Historic NT Spitfire to be preserved

A World War II Spitfire, similar to above, that crashed in NT has been handed over to the government

A World War II Spitfire, that crashed in remote bushland in the Northern Territory in 1943, has been handed over to the Territory government for preservation.

The wreck of the plane was spotted in Litchfield National Park in 2016, 73 years after it came down.

The pilot, Flight Sergeant Colin Duncan, survived the crash after bailing out.

The plane has now been gifted to the NT government by the RAAF, the handover coinciding with the 76th anniversary of the last Japanese bombing raid over Australia's Top End.

Tourism Minister Lauren Moss said the unexpected discovery of the Spitfire A58-2 would help maintain the Territory's connection to what was a tumultuous time.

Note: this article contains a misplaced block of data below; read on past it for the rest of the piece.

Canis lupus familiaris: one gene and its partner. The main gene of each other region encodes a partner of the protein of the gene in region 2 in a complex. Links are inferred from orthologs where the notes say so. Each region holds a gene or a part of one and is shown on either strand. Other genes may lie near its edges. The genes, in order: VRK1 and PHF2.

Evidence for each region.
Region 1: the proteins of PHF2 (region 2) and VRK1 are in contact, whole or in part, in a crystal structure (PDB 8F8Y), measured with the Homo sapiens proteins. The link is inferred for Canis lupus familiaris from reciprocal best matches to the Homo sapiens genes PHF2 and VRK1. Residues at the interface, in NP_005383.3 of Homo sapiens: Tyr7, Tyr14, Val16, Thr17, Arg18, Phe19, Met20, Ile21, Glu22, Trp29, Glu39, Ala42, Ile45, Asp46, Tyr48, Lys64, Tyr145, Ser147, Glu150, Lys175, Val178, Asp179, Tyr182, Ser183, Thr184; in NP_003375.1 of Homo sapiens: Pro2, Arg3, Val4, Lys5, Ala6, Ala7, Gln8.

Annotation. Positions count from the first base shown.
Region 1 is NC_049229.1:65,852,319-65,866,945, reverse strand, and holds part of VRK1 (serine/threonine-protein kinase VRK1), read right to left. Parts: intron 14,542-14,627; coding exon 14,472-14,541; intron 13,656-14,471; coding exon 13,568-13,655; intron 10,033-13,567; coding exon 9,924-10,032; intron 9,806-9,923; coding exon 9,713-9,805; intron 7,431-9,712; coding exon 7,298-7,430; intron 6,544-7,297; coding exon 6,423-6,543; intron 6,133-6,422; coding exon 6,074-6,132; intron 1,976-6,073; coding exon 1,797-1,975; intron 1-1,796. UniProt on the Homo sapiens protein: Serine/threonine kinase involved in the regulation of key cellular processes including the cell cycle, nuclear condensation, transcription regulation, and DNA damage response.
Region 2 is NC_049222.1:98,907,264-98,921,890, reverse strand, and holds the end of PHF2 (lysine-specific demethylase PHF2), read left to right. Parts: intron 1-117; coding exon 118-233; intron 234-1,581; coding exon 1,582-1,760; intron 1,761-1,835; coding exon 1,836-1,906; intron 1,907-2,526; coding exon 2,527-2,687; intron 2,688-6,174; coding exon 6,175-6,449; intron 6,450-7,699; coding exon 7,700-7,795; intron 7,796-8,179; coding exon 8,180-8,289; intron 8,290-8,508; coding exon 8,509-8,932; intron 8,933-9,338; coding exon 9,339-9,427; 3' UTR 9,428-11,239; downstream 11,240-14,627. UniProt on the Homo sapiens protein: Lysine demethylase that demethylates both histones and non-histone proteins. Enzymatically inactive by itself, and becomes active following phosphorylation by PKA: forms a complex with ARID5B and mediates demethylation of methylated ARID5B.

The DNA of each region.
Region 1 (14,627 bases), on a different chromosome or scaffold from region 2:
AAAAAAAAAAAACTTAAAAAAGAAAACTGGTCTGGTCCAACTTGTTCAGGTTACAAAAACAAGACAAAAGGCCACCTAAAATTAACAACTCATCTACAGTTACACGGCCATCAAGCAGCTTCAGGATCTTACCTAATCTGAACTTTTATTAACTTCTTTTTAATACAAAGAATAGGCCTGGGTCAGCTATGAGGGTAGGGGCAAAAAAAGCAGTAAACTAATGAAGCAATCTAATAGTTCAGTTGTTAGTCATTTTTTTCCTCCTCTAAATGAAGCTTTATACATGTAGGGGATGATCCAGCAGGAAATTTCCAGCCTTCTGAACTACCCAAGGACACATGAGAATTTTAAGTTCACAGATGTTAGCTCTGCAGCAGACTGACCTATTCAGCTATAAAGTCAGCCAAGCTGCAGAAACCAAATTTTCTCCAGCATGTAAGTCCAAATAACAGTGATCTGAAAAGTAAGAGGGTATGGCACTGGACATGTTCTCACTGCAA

"The Top End was Australia's frontline during the war and suffered severe damage during almost 18 months of air attacks," she said.

"This is something of an unknown history for many Australians, and the Territory government is proud to be able to preserve this wreck so future generations can maintain a connection with our past."

Sgt Duncan's grandson, Duncan Williams, said his family was very proud of the role his grandfather played during the war.

"The story of his bailout is an exceptional one of bravery, luck and persistence under extremely challenging circumstances," Mr Williams said.

"Our family is shaped by who he was and, while this episode by no means defined him, it was a big part of the vibrant tapestry of his life and perhaps inspired him to reach greater heights."